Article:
THE BLEIGHTON RIVALS.
The village of Bleighton contained as many affectionate young people as any other place of its size, and was not without young ladies, for the possession of whose hearts two or more young men strove against each other. When, however, allusion was ever made to “the rivals” no one doubted to whom the reference applied: it was always understood that the young men mentioned were those two of Miss Florence Elserly’s admirers for whom Miss Elserly herself seemed to have more regard than she manifested toward any one else.
There has always been some disagreement among the young ladies of Bleighton as to Miss Elserly’s exact rank among beauties, but there was no possibility of doubt that Miss Elserly attracted more attention than any other lady in the town, and that among her admirers had been every young man among whom other Bleighton ladies of taste would have chosen their life-partners had the power of choosing pertained to their own sex.
The good young men of the village, the successful business men who were bachelors, and the stylish young fellows who came from the neighboring city in the Summer, bowed before Miss Elserly as naturally as if fate, embodied in the person of the lady herself, commanded them.
How many proposals Miss Elserly had received no one knew; for two or three years no one was able to substantiate an opinion, from the young lady’s walk and conversation, that she specially preferred any one of her personal acquaintances; but at length it became evident that she evinced more than the interest of mere acquaintanceship in Hubert Brown, the best of the native-born young men of the village.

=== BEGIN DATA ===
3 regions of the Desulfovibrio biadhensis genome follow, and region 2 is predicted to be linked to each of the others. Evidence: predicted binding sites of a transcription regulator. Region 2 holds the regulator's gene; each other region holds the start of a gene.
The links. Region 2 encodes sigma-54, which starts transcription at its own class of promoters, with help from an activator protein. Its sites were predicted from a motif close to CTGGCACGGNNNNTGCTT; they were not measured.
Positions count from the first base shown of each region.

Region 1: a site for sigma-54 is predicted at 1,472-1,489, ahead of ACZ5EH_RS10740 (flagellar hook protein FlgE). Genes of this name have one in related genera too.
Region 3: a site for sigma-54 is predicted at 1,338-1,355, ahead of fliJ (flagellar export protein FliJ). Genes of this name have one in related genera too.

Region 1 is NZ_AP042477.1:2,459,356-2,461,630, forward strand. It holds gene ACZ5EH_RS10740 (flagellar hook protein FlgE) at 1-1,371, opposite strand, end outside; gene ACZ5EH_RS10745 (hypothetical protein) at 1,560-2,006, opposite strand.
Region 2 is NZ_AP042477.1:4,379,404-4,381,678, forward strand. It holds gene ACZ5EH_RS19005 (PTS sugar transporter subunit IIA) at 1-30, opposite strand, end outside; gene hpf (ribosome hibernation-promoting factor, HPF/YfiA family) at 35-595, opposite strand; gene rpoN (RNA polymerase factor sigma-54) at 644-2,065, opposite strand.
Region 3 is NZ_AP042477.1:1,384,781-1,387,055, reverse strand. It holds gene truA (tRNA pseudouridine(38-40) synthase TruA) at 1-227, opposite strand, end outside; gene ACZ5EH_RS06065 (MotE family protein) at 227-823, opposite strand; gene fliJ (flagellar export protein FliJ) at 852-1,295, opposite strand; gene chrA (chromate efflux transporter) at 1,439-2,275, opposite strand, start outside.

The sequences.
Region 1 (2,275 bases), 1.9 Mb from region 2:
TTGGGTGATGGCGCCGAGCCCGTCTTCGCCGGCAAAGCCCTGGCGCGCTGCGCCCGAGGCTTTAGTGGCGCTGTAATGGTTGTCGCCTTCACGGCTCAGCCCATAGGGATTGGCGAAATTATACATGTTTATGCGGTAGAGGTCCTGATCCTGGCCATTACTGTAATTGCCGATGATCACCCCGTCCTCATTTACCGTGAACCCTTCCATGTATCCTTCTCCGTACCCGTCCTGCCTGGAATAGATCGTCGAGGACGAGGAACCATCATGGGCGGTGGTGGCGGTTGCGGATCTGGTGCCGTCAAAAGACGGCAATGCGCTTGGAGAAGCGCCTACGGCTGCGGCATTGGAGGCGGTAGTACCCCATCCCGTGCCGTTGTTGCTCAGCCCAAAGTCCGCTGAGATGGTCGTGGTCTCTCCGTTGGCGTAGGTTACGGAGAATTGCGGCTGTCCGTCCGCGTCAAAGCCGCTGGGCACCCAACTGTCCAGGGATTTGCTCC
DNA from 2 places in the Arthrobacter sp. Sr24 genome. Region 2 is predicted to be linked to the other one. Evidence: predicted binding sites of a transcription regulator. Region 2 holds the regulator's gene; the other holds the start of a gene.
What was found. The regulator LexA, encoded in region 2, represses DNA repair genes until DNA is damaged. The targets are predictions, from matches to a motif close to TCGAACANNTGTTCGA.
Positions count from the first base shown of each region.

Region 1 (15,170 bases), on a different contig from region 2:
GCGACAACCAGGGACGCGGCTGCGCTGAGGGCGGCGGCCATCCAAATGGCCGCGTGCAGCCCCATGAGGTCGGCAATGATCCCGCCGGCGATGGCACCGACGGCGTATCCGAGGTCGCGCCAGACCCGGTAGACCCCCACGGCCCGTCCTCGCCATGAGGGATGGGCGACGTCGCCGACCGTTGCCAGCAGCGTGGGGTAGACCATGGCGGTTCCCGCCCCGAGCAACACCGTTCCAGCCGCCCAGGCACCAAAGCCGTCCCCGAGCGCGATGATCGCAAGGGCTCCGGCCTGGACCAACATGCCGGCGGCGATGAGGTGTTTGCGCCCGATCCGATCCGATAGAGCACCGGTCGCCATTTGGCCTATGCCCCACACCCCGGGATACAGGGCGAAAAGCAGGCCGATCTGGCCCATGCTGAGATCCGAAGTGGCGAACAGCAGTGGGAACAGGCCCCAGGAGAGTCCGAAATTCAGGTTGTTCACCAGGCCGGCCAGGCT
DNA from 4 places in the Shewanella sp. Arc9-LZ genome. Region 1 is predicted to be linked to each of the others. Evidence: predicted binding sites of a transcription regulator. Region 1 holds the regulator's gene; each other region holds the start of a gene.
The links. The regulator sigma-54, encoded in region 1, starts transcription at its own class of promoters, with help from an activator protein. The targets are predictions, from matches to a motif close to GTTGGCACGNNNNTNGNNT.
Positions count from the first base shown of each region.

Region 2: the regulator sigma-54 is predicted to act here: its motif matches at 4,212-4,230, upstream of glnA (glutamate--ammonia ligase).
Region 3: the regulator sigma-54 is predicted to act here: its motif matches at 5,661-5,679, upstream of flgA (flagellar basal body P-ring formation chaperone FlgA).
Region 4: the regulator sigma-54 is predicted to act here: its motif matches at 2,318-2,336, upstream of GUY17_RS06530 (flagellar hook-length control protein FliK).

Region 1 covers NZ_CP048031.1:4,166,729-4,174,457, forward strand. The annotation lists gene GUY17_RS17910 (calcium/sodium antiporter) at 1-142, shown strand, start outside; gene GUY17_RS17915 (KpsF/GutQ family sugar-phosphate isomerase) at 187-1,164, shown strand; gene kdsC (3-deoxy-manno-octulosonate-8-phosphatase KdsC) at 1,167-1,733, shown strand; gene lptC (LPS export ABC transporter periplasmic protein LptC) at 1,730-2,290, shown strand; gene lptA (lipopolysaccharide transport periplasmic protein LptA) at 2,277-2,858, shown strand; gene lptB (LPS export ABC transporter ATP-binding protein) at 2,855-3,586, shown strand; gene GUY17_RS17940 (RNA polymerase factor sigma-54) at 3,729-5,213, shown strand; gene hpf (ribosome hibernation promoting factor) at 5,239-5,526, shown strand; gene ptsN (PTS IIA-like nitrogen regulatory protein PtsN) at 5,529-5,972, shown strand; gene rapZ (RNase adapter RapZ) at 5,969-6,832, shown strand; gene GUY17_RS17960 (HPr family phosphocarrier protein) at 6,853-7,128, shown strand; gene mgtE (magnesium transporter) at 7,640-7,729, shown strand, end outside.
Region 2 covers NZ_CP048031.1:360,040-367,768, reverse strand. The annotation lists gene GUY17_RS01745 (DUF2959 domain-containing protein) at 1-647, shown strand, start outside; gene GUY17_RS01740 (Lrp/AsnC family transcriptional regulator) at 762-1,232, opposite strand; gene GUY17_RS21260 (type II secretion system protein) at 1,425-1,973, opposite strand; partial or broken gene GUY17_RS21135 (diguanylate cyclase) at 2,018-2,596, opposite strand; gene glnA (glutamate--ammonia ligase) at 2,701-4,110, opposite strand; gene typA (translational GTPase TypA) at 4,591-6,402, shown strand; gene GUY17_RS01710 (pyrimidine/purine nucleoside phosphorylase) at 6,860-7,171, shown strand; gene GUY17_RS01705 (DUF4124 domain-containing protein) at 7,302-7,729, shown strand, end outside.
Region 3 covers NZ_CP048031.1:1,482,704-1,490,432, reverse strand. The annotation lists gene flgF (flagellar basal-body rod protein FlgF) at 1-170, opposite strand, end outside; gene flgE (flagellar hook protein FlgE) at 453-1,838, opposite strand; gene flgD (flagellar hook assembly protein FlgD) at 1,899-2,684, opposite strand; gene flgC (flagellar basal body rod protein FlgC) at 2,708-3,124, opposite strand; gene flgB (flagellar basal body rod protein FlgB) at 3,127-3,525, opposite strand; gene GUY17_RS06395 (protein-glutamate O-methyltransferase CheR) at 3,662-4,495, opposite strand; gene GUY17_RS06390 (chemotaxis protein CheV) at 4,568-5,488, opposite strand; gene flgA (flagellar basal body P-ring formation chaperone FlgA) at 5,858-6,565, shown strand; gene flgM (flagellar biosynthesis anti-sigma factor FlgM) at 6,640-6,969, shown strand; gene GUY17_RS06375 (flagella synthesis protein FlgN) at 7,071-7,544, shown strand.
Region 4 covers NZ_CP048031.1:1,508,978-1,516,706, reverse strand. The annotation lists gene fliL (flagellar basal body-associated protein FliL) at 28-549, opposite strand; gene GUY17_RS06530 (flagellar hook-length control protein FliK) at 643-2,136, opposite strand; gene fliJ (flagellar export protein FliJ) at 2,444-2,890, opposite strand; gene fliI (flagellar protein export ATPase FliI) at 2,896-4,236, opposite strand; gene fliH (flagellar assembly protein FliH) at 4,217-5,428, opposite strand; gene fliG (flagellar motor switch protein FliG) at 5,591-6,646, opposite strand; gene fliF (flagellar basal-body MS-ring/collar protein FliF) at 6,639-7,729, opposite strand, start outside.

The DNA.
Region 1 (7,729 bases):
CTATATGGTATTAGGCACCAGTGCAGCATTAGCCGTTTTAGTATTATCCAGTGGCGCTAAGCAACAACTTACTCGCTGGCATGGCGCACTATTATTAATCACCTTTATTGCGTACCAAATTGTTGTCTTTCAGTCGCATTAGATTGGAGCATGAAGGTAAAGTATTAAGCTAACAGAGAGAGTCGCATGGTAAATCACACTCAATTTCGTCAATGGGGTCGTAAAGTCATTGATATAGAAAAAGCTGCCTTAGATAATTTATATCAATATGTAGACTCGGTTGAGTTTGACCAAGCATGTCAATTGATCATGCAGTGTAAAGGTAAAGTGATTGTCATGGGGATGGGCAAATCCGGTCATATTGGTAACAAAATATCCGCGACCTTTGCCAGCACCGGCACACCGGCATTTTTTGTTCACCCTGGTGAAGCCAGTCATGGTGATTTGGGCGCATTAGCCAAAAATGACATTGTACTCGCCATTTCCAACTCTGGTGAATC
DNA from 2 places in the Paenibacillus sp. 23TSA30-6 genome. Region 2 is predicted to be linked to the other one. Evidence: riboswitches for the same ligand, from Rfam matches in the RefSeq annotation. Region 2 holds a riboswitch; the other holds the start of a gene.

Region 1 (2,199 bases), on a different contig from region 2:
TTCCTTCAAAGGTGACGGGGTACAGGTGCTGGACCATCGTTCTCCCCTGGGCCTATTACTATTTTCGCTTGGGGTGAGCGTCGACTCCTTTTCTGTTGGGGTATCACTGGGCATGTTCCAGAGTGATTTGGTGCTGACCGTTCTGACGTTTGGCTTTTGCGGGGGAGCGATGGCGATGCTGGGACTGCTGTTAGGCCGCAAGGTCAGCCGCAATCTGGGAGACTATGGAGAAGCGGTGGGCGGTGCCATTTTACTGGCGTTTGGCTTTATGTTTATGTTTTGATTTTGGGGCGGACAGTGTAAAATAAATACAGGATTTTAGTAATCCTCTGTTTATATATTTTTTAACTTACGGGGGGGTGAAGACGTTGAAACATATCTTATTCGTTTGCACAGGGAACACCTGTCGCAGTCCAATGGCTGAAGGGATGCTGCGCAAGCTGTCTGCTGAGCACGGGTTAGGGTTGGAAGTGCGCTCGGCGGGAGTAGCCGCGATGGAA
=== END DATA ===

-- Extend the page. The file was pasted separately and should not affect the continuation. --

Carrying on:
Mr. Brown was a theological student, but the march of civilization had been such at Bleighton that a prospective shepherd of souls might listen to one of Beethoven’s symphonies in a city opera-house without having any sin imputed unto him! Such music-loving inhabitants of Bleighton as listened to one of these symphonies, which was also heard by Mr. Brown and Miss Elserly, noticed that when the young couple exchanged words and glances, Miss Elserly’s well-trained features were not so carefully guarded as they usually were in society. Such ladies as had nothing to do, and even a few who were not without pressing demands upon their time, canvassed the probabilities of the match quite exhaustively, and made some prophecies, but were soon confused by the undoubted fact that Miss Elserly drove out a great deal with Major Mailing, the dashing ex-soldier, and successful broker from the city.
The charm of uncertainty being thus added to the ordinary features of interest which pertain to all persons suspected of being in love, made Miss Elserly’s affairs of unusual importance to every one who knew the young lady even by sight, and for three whole months “the rivals” were a subject of conversation next in order to the weather. At length there came a day when the case seemed decided. For three days Hubert Brown’s face was very seldom seen on the street, and when seen it was longer and more solemn than was required even by that order of sanctity in which theological students desire to live.